Even before it officially arrived, we felt the effects of Hurricane Dorian. Bayer’s Lake shopping Centre was jammed full of cars, with people honking at each other in a manner that was distinctly un-Nova Scotian. Long lines formed at grocery stores and gas stations, and shoppers scurried about frenetically. A province where people usually hold the doors open for one another, on Friday they rushed through, allowing doors to slam shut behind them. A woman I recently met described the rising anxiety she felt at the thought of being without power. During Hurricane Juan in 2003, she went 14 days in the dark. There were many indications that this was a province that has previously suffered the devastating effects of a hurricane.
Although kids were thrilled at the cancellation of school, many of us struggled with the clean-up and aftereffects of Dorian. Communities bonded with one another, checking to see if everyone was okay. Even while I send this note out, many of you in rural areas are still waiting for power. Personally, I received a few free skylights in my roof and the removal of my porch, no charge, courtesy of Dorian. Although we are grateful that we suffered nothing close to the devastation of our friends in Bahamas, many people worked very long hours this week in order to help restore order and comfort to our lives. A special thanks to those police, firefighters, first responders, volunteer tree removers and Hydro workers who put in very long days on our behalf. I spoke with Rod, from Hydro Nova Scotia. He showed up at our house at 6:30 Sunday am to cap off loose wires and then again on Wednesday night at 10:00 pm to help restore power. His team had been working 6:00 am until 10:00 pm all week.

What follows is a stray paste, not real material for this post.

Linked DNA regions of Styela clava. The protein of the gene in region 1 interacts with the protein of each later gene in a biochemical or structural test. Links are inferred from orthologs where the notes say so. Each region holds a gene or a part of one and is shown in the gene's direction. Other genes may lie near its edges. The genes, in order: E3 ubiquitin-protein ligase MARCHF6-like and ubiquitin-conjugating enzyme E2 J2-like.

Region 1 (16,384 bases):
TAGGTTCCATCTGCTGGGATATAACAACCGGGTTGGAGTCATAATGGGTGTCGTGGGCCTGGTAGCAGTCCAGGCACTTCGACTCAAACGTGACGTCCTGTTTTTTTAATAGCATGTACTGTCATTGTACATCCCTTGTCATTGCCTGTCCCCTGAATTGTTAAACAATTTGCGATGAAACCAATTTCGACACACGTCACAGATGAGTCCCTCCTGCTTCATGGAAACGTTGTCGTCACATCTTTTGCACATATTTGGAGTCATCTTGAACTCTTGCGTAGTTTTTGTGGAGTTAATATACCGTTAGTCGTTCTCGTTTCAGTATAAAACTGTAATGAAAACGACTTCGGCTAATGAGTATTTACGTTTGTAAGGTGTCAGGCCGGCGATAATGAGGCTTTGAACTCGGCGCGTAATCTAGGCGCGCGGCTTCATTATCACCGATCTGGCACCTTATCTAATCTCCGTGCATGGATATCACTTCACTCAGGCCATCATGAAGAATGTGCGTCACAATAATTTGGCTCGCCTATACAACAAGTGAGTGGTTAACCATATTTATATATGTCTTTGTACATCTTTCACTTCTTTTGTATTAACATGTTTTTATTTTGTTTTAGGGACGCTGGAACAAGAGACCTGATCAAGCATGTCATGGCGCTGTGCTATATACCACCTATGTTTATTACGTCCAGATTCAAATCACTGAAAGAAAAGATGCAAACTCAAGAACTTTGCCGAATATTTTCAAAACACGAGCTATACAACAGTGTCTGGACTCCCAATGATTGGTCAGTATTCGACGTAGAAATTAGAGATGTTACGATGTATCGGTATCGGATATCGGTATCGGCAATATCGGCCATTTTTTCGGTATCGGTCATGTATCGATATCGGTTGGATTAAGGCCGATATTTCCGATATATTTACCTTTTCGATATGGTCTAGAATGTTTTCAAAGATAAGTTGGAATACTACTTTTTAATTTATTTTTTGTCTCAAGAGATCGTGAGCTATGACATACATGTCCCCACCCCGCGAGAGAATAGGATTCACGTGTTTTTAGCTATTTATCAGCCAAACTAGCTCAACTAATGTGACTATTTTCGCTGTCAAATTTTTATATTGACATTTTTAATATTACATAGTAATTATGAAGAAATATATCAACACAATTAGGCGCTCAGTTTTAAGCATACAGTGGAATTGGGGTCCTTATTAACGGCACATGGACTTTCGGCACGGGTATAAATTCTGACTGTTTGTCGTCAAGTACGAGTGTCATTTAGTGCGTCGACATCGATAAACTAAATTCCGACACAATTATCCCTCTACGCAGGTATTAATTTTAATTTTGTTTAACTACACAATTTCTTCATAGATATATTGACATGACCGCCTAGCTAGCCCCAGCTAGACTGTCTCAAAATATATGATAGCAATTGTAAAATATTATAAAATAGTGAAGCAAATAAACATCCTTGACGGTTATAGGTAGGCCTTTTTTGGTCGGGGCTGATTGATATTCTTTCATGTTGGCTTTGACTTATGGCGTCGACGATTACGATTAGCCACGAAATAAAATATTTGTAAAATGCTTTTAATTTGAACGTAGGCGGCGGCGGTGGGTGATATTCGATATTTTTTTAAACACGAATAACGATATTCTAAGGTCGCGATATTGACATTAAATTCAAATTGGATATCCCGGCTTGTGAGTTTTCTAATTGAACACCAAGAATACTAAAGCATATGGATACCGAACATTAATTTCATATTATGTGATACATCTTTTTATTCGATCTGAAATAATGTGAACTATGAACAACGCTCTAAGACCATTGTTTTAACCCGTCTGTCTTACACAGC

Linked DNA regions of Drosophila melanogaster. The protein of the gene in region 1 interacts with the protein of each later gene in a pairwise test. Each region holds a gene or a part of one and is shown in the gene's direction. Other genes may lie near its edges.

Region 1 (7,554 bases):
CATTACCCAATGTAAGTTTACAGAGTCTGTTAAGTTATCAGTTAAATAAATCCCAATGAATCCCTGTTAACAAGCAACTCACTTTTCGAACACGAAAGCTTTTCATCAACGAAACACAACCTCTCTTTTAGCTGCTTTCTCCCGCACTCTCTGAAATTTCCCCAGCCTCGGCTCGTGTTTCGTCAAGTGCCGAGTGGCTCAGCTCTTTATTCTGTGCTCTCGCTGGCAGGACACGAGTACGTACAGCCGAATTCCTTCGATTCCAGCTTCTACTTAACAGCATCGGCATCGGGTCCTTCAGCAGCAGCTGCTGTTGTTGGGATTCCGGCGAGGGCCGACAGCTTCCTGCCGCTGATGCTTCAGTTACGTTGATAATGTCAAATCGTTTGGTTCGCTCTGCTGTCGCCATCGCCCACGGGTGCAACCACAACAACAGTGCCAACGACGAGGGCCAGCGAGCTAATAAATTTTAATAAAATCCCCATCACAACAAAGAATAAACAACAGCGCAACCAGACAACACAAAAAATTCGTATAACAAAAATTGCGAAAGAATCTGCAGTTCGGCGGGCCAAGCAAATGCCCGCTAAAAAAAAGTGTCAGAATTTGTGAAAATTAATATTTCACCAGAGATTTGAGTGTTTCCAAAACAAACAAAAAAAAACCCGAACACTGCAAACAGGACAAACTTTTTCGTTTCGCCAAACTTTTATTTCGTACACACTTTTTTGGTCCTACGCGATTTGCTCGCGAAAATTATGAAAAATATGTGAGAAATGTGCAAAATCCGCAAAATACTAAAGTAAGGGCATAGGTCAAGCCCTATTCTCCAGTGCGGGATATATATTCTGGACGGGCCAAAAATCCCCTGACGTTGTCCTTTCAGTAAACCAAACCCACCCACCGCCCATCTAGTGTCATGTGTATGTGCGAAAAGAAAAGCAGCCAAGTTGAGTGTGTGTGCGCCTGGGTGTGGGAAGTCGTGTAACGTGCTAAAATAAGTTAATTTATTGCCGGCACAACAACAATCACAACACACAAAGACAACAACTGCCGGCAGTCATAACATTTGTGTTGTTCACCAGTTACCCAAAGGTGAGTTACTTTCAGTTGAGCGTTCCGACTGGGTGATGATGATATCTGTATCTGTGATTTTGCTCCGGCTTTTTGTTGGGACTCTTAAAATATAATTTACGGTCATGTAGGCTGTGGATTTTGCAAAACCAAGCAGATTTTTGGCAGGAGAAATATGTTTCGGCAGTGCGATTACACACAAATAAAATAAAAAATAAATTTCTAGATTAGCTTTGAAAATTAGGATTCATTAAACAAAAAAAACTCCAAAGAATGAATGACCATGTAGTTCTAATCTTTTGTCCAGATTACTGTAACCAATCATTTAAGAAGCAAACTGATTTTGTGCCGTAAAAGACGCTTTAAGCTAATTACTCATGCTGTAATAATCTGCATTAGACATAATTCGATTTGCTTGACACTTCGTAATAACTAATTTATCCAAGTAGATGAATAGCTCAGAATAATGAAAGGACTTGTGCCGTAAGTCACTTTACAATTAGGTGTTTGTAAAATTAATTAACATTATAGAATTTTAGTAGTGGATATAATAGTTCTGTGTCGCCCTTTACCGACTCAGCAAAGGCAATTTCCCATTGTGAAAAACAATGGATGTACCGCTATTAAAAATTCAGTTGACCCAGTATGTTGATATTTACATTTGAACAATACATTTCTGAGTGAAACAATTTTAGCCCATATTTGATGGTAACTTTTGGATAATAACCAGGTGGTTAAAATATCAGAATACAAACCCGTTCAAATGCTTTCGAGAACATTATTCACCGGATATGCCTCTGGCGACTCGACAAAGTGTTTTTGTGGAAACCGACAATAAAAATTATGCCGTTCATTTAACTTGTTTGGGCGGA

The effects of trauma are multi layered. Experiences from the past colour the lens through which we view our present. This recent event reminded me of that. So if you notice people being a bit less happy, comfortable, or patient than usual, let’s cut them some slack. They may have lost their crops, still be in the dark, be figuring out how to repair their cars or homes, or possibly, be struggling to regroup after being reminded of the aftereffects of Hurricane Juan.
Belinda Seagram, Ph.D., R. Psych.
Executive Director, Landing Strong